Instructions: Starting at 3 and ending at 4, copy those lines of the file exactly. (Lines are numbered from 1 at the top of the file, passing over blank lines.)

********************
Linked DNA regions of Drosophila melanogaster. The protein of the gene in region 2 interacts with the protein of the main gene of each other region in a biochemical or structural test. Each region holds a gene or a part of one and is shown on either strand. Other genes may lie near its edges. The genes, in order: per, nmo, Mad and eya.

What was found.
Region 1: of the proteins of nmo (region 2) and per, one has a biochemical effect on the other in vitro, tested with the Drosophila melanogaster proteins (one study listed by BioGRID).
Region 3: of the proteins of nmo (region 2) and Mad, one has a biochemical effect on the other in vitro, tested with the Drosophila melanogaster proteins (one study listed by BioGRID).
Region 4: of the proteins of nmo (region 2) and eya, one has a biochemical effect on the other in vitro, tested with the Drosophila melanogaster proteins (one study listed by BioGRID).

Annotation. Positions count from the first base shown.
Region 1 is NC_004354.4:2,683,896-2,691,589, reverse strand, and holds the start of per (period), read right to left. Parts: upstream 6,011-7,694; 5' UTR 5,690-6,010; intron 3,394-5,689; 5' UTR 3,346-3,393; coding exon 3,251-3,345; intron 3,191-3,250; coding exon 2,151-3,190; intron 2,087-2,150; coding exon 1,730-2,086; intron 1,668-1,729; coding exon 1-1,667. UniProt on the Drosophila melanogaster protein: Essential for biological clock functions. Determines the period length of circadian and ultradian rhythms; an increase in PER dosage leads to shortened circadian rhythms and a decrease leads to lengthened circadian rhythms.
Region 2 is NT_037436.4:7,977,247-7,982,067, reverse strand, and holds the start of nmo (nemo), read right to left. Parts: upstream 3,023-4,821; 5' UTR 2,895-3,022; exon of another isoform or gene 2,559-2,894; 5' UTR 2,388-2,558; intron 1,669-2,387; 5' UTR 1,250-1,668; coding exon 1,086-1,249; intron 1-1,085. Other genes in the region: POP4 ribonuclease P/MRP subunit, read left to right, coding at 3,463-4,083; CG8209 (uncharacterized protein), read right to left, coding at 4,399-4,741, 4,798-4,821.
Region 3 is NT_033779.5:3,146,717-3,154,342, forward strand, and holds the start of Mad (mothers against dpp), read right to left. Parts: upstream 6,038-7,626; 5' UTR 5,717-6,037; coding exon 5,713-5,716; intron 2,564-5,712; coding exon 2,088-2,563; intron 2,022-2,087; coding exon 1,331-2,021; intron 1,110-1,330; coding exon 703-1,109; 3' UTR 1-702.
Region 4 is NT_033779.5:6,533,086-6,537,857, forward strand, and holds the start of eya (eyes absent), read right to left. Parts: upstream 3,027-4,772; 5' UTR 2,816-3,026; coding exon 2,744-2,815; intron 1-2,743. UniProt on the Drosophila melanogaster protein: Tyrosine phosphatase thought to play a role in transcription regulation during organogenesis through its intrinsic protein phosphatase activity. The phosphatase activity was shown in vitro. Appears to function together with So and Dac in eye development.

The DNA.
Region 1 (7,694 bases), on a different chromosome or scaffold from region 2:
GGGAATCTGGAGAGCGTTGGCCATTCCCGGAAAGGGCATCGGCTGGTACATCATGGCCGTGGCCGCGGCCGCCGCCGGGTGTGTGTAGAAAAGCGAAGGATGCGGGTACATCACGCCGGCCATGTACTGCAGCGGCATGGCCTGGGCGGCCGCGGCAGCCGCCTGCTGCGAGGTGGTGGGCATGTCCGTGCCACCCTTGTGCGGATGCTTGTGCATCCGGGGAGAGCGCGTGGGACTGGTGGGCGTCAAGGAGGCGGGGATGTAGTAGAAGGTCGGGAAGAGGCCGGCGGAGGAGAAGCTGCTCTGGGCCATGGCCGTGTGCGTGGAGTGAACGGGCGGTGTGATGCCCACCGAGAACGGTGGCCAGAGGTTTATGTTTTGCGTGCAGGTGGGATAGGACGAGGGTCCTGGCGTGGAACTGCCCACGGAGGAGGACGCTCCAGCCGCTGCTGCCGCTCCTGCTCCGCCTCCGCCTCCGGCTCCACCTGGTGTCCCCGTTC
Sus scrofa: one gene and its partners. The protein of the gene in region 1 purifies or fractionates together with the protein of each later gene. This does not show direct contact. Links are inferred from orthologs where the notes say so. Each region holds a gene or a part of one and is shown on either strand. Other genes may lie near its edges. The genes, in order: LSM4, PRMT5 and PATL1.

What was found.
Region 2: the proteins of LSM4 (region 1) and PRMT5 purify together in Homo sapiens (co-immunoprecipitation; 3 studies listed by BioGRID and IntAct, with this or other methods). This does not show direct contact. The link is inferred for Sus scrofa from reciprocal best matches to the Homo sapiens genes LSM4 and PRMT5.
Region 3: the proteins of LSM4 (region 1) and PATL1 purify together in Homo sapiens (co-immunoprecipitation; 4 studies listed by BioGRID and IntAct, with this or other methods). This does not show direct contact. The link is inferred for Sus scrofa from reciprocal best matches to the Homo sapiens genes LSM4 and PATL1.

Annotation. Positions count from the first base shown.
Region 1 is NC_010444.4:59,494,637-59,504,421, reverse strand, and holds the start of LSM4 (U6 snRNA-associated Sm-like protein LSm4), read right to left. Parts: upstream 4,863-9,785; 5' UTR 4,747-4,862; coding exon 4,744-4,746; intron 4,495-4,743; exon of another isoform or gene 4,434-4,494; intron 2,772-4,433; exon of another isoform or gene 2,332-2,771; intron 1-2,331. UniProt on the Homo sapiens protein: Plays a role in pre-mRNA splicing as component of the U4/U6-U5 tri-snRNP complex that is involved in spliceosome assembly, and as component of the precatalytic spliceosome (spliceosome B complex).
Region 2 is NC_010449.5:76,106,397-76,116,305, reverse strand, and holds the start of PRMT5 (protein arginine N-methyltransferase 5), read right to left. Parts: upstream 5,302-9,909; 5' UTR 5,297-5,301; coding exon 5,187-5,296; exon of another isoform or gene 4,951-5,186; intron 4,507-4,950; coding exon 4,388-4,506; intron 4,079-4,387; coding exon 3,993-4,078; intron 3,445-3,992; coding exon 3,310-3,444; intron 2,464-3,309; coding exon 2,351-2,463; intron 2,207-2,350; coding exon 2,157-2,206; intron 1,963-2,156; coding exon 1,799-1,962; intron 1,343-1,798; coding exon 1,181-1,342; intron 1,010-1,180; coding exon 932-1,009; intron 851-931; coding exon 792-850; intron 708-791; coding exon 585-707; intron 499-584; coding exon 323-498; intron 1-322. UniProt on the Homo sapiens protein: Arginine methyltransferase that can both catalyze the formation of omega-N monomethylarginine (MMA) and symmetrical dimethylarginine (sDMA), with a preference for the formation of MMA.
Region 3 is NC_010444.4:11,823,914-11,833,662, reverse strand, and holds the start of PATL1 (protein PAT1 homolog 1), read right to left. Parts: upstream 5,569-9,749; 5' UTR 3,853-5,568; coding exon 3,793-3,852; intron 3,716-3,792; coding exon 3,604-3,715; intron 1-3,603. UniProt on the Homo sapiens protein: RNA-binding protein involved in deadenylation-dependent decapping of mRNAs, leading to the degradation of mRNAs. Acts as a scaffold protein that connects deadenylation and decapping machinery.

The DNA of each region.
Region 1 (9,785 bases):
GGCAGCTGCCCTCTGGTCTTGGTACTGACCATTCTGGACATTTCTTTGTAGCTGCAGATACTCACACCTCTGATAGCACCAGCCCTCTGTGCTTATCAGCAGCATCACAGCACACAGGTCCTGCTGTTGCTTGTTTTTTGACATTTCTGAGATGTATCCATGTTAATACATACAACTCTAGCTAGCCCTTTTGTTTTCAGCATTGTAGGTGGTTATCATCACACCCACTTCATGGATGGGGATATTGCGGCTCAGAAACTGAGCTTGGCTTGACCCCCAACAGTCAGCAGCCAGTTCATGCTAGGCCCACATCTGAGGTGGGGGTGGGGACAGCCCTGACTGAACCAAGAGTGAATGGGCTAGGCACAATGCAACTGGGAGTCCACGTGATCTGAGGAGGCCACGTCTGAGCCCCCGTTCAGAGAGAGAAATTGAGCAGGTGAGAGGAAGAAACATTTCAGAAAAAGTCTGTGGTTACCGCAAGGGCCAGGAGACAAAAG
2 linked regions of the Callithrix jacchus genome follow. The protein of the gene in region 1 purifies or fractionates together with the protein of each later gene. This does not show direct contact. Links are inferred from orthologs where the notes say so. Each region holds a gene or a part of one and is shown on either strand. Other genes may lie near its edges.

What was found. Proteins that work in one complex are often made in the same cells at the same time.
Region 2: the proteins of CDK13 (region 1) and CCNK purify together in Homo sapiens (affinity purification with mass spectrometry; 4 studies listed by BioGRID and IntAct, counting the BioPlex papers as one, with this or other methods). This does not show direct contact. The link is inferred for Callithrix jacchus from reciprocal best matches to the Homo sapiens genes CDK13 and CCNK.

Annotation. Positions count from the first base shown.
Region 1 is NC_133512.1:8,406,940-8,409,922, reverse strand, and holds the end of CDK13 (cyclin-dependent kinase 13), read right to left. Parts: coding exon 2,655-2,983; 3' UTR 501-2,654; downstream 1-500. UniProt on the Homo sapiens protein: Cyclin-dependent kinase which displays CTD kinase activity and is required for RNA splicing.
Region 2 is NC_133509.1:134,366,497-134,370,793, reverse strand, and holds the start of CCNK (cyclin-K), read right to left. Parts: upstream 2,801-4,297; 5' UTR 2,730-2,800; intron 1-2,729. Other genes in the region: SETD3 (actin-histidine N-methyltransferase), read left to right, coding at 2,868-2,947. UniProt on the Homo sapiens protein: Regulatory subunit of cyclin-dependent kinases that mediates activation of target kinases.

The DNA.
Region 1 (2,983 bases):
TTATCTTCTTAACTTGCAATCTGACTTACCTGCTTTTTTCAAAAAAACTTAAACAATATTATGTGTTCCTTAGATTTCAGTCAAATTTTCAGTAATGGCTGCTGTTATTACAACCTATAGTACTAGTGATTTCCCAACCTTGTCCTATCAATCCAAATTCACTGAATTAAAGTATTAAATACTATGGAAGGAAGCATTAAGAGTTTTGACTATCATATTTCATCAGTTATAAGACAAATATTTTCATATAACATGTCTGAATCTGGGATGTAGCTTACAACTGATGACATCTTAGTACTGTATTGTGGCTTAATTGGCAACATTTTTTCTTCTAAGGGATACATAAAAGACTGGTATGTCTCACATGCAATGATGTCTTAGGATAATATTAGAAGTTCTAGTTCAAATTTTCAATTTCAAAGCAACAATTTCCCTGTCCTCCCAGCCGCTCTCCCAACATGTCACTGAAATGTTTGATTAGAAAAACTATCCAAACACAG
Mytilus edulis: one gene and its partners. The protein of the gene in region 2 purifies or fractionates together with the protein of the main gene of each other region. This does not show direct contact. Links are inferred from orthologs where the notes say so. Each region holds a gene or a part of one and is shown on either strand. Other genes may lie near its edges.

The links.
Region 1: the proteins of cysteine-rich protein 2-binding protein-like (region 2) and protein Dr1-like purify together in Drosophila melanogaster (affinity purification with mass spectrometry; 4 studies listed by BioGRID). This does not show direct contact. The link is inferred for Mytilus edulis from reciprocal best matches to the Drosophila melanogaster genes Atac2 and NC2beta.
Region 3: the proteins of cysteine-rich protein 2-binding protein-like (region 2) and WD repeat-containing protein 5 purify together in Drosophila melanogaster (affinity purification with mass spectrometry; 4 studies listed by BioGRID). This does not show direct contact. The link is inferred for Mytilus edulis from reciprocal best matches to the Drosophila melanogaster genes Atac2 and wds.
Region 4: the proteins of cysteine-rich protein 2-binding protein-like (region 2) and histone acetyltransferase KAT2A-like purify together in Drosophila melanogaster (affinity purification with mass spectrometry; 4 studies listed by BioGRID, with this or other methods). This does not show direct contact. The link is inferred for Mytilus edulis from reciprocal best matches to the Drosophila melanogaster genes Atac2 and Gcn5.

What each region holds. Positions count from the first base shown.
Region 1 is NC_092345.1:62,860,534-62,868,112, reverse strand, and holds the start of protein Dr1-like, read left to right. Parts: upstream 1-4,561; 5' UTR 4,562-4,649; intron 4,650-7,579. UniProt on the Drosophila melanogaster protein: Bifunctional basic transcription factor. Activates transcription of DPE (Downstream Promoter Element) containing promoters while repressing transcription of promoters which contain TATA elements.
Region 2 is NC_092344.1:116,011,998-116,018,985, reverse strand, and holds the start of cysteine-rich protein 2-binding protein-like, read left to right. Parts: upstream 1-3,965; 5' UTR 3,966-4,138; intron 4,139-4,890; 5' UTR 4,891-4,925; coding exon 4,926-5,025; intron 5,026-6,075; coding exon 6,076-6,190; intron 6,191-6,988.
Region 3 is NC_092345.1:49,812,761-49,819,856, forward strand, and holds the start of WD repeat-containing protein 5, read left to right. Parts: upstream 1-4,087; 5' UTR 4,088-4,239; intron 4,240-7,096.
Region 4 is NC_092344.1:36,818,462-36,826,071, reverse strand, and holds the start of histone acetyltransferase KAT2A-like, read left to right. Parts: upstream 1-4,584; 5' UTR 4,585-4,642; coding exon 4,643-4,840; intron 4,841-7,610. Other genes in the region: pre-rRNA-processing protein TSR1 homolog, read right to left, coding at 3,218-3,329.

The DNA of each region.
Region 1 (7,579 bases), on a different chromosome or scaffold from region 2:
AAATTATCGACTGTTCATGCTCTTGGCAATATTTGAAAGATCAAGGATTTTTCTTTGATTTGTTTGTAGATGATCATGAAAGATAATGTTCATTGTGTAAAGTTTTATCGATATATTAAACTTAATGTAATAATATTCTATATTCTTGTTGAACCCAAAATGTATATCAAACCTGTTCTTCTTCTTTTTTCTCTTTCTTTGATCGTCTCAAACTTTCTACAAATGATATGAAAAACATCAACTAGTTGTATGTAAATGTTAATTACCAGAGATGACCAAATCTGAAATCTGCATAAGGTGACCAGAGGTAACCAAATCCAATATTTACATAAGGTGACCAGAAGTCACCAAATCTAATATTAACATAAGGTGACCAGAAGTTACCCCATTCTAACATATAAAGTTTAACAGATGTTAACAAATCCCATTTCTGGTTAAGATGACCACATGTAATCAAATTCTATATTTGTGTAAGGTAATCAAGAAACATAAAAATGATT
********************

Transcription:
Region 1: of the proteins of nmo (region 2) and per, one has a biochemical effect on the other in vitro, tested with the Drosophila melanogaster proteins (one study listed by BioGRID).
Region 3: of the proteins of nmo (region 2) and Mad, one has a biochemical effect on the other in vitro, tested with the Drosophila melanogaster proteins (one study listed by BioGRID).